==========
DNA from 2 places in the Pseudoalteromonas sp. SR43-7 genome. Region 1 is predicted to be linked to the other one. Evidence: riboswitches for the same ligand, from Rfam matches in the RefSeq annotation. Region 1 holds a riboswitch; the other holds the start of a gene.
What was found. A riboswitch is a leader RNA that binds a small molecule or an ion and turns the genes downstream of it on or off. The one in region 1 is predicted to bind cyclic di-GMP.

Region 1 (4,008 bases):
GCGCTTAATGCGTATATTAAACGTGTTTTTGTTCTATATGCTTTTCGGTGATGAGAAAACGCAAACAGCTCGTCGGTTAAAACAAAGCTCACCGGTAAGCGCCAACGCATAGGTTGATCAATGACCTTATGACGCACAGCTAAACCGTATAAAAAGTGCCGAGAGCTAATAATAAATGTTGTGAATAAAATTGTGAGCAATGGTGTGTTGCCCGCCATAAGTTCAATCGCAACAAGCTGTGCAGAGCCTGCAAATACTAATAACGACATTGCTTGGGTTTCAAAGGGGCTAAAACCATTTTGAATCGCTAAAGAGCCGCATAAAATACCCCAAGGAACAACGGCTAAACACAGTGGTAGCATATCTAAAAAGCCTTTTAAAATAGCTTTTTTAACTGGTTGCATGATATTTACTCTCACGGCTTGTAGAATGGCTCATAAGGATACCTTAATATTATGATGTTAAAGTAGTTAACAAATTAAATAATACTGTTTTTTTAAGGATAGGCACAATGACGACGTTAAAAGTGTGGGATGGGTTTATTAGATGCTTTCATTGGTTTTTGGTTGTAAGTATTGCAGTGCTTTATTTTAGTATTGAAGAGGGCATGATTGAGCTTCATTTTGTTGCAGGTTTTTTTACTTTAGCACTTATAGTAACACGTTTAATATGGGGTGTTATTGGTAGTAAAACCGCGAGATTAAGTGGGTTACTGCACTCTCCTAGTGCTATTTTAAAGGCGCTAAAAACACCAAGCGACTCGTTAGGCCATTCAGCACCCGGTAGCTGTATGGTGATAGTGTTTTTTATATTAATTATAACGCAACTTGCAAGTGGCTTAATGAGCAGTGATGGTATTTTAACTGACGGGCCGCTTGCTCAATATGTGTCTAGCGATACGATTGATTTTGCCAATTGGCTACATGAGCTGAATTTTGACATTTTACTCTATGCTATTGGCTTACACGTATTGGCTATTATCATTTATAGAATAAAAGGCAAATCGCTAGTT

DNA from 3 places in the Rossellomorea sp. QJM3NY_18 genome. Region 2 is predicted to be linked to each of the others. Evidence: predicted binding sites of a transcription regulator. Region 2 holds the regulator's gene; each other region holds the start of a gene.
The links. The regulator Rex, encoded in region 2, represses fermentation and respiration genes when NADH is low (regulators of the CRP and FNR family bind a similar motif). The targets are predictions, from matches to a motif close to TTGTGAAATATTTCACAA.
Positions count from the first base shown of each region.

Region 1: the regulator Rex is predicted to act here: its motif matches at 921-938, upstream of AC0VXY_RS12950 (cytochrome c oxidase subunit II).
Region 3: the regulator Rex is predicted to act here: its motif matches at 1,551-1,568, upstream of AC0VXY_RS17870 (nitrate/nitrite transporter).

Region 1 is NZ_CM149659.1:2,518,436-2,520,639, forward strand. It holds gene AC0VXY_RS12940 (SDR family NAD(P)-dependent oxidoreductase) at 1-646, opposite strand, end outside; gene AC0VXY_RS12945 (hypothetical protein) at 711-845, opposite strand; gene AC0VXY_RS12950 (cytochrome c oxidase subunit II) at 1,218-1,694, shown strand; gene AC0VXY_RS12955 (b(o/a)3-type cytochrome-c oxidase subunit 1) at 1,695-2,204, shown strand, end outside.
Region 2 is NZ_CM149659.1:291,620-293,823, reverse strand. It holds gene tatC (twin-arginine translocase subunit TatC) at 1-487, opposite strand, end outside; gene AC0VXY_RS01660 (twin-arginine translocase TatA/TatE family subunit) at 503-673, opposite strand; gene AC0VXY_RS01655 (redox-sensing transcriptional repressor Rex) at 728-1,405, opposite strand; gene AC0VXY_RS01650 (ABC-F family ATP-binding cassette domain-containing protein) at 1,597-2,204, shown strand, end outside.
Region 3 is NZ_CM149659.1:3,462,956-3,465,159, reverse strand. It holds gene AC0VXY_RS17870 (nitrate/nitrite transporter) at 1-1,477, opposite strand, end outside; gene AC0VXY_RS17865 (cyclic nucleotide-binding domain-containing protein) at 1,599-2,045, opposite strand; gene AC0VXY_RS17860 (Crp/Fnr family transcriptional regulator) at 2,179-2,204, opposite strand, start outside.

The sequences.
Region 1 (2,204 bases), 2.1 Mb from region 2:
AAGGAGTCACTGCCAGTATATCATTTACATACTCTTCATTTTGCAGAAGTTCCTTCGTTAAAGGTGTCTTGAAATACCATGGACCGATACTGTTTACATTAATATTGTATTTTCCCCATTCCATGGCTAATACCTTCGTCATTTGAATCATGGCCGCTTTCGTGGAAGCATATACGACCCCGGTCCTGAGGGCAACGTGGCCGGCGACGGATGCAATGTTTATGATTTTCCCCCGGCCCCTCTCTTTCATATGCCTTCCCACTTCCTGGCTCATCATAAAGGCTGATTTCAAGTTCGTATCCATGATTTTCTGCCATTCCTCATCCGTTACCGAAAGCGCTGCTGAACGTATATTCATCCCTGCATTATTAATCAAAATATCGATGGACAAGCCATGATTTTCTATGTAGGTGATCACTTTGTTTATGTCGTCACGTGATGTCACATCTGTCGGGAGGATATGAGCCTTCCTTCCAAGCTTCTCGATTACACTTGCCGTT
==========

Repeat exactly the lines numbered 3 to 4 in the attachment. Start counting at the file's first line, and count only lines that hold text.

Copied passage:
Region 1 (4,008 bases):
GCGCTTAATGCGTATATTAAACGTGTTTTTGTTCTATATGCTTTTCGGTGATGAGAAAACGCAAACAGCTCGTCGGTTAAAACAAAGCTCACCGGTAAGCGCCAACGCATAGGTTGATCAATGACCTTATGACGCACAGCTAAACCGTATAAAAAGTGCCGAGAGCTAATAATAAATGTTGTGAATAAAATTGTGAGCAATGGTGTGTTGCCCGCCATAAGTTCAATCGCAACAAGCTGTGCAGAGCCTGCAAATACTAATAACGACATTGCTTGGGTTTCAAAGGGGCTAAAACCATTTTGAATCGCTAAAGAGCCGCATAAAATACCCCAAGGAACAACGGCTAAACACAGTGGTAGCATATCTAAAAAGCCTTTTAAAATAGCTTTTTTAACTGGTTGCATGATATTTACTCTCACGGCTTGTAGAATGGCTCATAAGGATACCTTAATATTATGATGTTAAAGTAGTTAACAAATTAAATAATACTGTTTTTTTAAGGATAGGCACAATGACGACGTTAAAAGTGTGGGATGGGTTTATTAGATGCTTTCATTGGTTTTTGGTTGTAAGTATTGCAGTGCTTTATTTTAGTATTGAAGAGGGCATGATTGAGCTTCATTTTGTTGCAGGTTTTTTTACTTTAGCACTTATAGTAACACGTTTAATATGGGGTGTTATTGGTAGTAAAACCGCGAGATTAAGTGGGTTACTGCACTCTCCTAGTGCTATTTTAAAGGCGCTAAAAACACCAAGCGACTCGTTAGGCCATTCAGCACCCGGTAGCTGTATGGTGATAGTGTTTTTTATATTAATTATAACGCAACTTGCAAGTGGCTTAATGAGCAGTGATGGTATTTTAACTGACGGGCCGCTTGCTCAATATGTGTCTAGCGATACGATTGATTTTGCCAATTGGCTACATGAGCTGAATTTTGACATTTTACTCTATGCTATTGGCTTACACGTATTGGCTATTATCATTTATAGAATAAAAGGCAAATCGCTAGTT